I like to say a patient is still firing live rounds for 20 to 30 ejaculations, and they really have to clear all the sperm out from above the vasectomy site, and it just fills incrementally. So, it does take a full two to three months to clear out all the sperm. And so most of the failures are going to occur within the first three months, because a patient's not sterile until they've had that semen analysis, which we do at three months. So, after one sample is negative, a patient's cleared for life to have unprotected intercourse with their partner.

Anita Rao
So, despite the fact that this is the most effective form of birth control, it's not the most common. It's performed less frequently than tubal ligation. So, I guess I'm curious about how accessible it is, and why do you think folks don't choose it more often?

Matt Coward

Yeah, I think the biggest issue is that the majority of reproductive care in the United States is delivered by OBGYNs, and they perform tubal ligations, and it's something they can offer at the time of a C-section. And women are regularly going and seeing their OBGYN and talking about birth control, while men don't go to the doctor as often. Most men have not developed a relationship with a urologist. Although, I like to say every man needs a urologist, it's only a matter of when. A lot of those men will find a urologist at the time of a decision for a vasectomy. But, there is plenty of access for vasectomy. There are plenty of urologists in every city across the country. So, it's just a matter of who you're talking to and who's kind of controlling the birth control decision for the couple.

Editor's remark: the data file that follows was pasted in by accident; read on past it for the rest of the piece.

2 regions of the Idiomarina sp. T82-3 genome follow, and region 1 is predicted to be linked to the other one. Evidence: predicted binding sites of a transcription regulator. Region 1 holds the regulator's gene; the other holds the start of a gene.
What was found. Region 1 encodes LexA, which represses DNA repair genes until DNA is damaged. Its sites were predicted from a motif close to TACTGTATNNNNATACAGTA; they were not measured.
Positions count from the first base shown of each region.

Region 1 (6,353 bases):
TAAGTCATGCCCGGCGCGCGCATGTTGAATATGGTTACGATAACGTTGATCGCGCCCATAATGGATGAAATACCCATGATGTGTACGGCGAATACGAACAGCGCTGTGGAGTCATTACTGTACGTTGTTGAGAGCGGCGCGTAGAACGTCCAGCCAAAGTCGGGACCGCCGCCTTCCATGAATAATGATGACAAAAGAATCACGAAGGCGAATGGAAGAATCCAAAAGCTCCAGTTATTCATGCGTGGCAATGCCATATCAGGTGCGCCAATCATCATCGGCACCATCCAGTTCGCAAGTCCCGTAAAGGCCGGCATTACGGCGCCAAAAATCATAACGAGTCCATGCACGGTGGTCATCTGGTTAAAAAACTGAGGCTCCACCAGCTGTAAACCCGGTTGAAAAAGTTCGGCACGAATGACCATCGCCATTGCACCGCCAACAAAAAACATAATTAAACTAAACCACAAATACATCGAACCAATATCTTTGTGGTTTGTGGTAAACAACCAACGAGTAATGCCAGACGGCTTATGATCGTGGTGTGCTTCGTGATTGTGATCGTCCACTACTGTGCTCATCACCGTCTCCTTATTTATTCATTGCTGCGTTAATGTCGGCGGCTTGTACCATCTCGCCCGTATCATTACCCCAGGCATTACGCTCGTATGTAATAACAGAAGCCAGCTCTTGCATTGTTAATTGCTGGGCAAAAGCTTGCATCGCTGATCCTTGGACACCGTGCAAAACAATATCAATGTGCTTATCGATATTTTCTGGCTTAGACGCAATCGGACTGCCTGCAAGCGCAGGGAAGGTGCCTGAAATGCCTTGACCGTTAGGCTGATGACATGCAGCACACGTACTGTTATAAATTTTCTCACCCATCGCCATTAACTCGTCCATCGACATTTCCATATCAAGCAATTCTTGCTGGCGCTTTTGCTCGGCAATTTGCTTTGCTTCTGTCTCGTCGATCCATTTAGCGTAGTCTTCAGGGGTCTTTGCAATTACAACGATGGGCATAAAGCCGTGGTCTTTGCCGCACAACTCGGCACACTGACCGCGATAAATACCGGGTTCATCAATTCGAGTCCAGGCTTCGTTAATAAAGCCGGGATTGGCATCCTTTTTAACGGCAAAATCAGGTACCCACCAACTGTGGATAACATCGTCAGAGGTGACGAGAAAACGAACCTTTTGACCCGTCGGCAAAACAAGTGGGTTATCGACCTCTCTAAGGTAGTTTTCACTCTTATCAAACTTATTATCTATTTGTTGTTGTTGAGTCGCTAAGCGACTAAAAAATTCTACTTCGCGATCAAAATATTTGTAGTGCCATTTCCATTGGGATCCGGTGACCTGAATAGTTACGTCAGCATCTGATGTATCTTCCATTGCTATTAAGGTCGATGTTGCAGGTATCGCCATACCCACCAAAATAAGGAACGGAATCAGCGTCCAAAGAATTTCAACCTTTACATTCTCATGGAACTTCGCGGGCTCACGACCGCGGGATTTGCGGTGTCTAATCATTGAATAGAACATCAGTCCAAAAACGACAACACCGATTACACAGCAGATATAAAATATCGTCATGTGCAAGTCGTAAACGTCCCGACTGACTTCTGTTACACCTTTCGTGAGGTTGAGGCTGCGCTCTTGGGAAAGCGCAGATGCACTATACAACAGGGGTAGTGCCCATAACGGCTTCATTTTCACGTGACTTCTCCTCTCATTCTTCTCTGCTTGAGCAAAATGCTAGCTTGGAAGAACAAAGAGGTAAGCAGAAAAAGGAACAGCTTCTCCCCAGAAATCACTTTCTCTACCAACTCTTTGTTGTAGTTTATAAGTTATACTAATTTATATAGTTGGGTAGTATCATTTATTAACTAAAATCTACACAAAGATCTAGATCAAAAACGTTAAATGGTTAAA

Anita Rao
There are plenty of urologists around the country, but that doesn't mean it's easy for everyone to get a vasectomy. And if you dive into child free communities on the internet, you'll quickly hear about the struggles folks have finding providers who support their decision - especially if they're seeking a vasectomy at a younger age. We met a listener who took care of his three younger brothers growing up and was certain he never wanted kids of his own.

Guest

The first doctor I went to when I was 19, he just was very patronizing and condescending, but polite and said: No. I went to get it at 22. He was a little more professional, but only barely, and took one look at my age and, again, summarily evicted me from his office. No further questions asked. They just looked at my age and boot. I was gone. The third doctor I got referred to, we just clicked. And we both had long hair, and we were both in our motorcycle leathers. And he just said: You know that it's permanent, right? And I said: Yeah, it better be! And he laughed, and he said: You want to do it now? And I said: Yeah, let's do 'er.

Anita Rao
It's been more than 15 years since that office visit, and he said he's heard it's gotten easier for people who want vasectomies at a younger age to find providers who support them. We chatted with one of those providers about his philosophy: fertility surgeon Charles Monteith.

Charles Monteith